Word came late yesterday that Toyota would kill the Scion brand. Toyota made it official this morning. For many reasons, that is a shame.
Scion was started with hopes that Toyota would lure young customers back to its stodgy, Camry-infested showrooms. Actually, that’s a lie. Toyota was hopeful it could convince those younger customers to part with their hard-earned money by selling quirky, entry-level cars in trendy showroom spaces with a no-haggle pricing model.
Naysayers are gonna say nay, and many of them pointed out this was the tack taken by Saturn long before. GM’s “Different Kind of Car Company” inspired fierce brand loyalty in those early days of its existence, and many people owned multiple Saturns in succession until the corporate mothership started diluting the brand.
Where Scion differed most appreciably from Saturn was in two things: It had quirky Japanese styling going for it with its launch lineup — everybody remembers the first-generation Scion xB, which still has a cult following years after it was replaced with a redesigned model. It also had a bead on tuner kids. You want your pick of rims? Scion would give you half a dozen factory-supplied, factory-warranted wheel options. There were TRD performance parts for just about everything from suspension to shift kits. The Fast and Furious-lite crowd should have loved it.
And for a while, they did. At least that’s how it seemed when I was attending rural Tennessee Tech Unviersity. There were lots of new Scions tooling around campus back then, circa 2005. The tC was a hit with frat boys and sorority girls. That square xB was a hit with just about everybody else.
Scion noticed something many pundits labeled disconcerting, however: Old folks loved the cars, too. And why wouldn’t they? These were, at their core, cheap little Japanese cars with character the likes of which Toyota had all but abandoned. Why put up with the cramped interior of the Toyota Corolla when you could spend your days antiquing in the cavernous confines of the xB? Why settle for a toady Yaris when you could have the bulldog charm of the xA?
Scion might have been concerned about that, but it really shouldn’t have been. There was plenty of time back in those days to develop more sporty options to draw those few younger buyers who might have been turned off by the fact their grandma drove an xB. The tC was a solid start — the Celica Toyota hadn’t had the guts to keep selling in its own showrooms, along with plenty of performance parts available right off the showroom floor. Unfortunately, that’s as close as the brand ever got to building its own car with anything approaching sporting pretense.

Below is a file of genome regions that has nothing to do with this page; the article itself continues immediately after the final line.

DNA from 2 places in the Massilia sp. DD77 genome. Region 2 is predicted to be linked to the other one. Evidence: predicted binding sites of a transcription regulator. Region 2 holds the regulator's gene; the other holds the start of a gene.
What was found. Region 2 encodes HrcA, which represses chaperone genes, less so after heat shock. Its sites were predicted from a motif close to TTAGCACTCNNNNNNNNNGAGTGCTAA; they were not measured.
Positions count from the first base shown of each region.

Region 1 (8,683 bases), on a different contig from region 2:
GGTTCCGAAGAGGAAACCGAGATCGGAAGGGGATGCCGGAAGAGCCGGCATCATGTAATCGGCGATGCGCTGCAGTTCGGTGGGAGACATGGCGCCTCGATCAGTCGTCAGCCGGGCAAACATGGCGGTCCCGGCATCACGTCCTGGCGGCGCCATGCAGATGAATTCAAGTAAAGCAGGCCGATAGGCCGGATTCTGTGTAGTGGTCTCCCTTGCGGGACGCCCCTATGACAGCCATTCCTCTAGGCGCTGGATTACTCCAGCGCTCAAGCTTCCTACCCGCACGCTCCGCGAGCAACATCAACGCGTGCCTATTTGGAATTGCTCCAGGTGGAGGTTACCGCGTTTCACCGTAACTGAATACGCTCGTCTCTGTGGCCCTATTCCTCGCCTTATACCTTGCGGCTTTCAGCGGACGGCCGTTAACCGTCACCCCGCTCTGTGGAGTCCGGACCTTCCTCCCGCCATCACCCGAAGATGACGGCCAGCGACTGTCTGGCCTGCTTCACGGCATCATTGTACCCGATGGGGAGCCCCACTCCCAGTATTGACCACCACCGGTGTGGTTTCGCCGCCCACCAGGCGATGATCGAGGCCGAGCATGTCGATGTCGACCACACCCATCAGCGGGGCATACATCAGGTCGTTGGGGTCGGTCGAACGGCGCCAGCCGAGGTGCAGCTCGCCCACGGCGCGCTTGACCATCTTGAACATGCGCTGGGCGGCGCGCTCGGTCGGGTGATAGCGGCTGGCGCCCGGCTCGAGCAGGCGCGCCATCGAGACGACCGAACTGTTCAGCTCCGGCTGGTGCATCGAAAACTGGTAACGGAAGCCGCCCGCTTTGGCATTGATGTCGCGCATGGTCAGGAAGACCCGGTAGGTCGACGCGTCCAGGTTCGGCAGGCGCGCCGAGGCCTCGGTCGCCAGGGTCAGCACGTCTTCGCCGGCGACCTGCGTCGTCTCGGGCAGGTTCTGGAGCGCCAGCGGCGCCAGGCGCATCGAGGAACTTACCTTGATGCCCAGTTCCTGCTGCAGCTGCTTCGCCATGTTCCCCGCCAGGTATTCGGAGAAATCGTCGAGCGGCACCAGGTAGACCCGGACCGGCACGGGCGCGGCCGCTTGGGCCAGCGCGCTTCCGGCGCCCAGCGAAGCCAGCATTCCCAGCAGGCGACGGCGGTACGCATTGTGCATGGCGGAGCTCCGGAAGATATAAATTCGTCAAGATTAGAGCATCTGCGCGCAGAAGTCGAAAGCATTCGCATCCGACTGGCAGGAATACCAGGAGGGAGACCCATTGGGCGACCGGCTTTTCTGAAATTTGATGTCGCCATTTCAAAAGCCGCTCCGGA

Then came the second-generation xB in 2007. The writing was on the wall.
Toyota took the most-loved, most iconic model in the Scion lineup and screwed the pooch. They said focus groups wanted more space and more power. It wouldn’t be the first time a focus group got something completely wrong. In fact, the rise and fall of the xB is pretty much a textbook definition of why you don’t rely too heavily on focus groups. The resulting second-gen xB was bloated, comparatively huge, and got disastrous fuel economy when stacked against its progenitor.
Somewhere along the line, the original xA was discontinued and replaced by the somewhat less-bulldoggy xD. The tC soldiered on with a Botox injection plus further cosmetic surgery to install a perkier set of headlights and a more pleasing tail. But young people, that demographic Scion was supposed to be chasing, found themselves with fewer compelling reasons to darken the doors of their nearest Scion dealer.
Until, that is, a savior soared in from the Stars of Pleiades. Subaru and Toyota entered into an agreement to jointly build and market the Subaru BRZ/Toyota GT-86, with U.S. dealerships getting the GT-86 as a Scion to be known by the moniker FR-S. Sexy and lightweight, it was the kind of sporty experience Scion needed all along to draw and keep youthful customers — but it was more Subaru than Toyota. To make matters worse, it was saddled with not-so-grippy tires, an underwhelming engine as sports coupes go, and an MSRP that would land prospective buyers squarely in the neighborhood of 300+ horsepower domestic ponycars that offered more space and better performance numbers.
The tC could be forgiven if it was seen giving the FR-S and Toyota corporate some serious side-eye while wondering what might have been if it had been given a more hoonable engine and a dose of Celica All-Trac grip.
Scion made one last grasp for relevancy, albeit misguided: Late 2015 saw dealerships finally getting two new models in the iM compact hatchback and the iA subcompact sedan. The iM was really a European-market Toyota Auris with an underwhelming U.S.-spec powertrain but a solid-handling chassis that would, in a just world, underpin our closely related Toyota Corolla. The iA was merely a Mazda2 badge job — a way for cash-strapped Mazda to make a little money selling Mazda2s here without taking on the risk of stocking a possibly slow-selling inventory of economy cars at its own dealerships as gas prices plummeted last year. I loved the way the iA drove, and I loved the mix of economy, features, and pricing it offered. I didn’t love it as a Scion, however.
Scion deserved better than the management it got. That’s it, in a nutshell. If the brand were as limited and quirky now as it was in those early days, I might not be penning this requiem.
I will miss the Scion of 2005 — but not the Scion of 2015.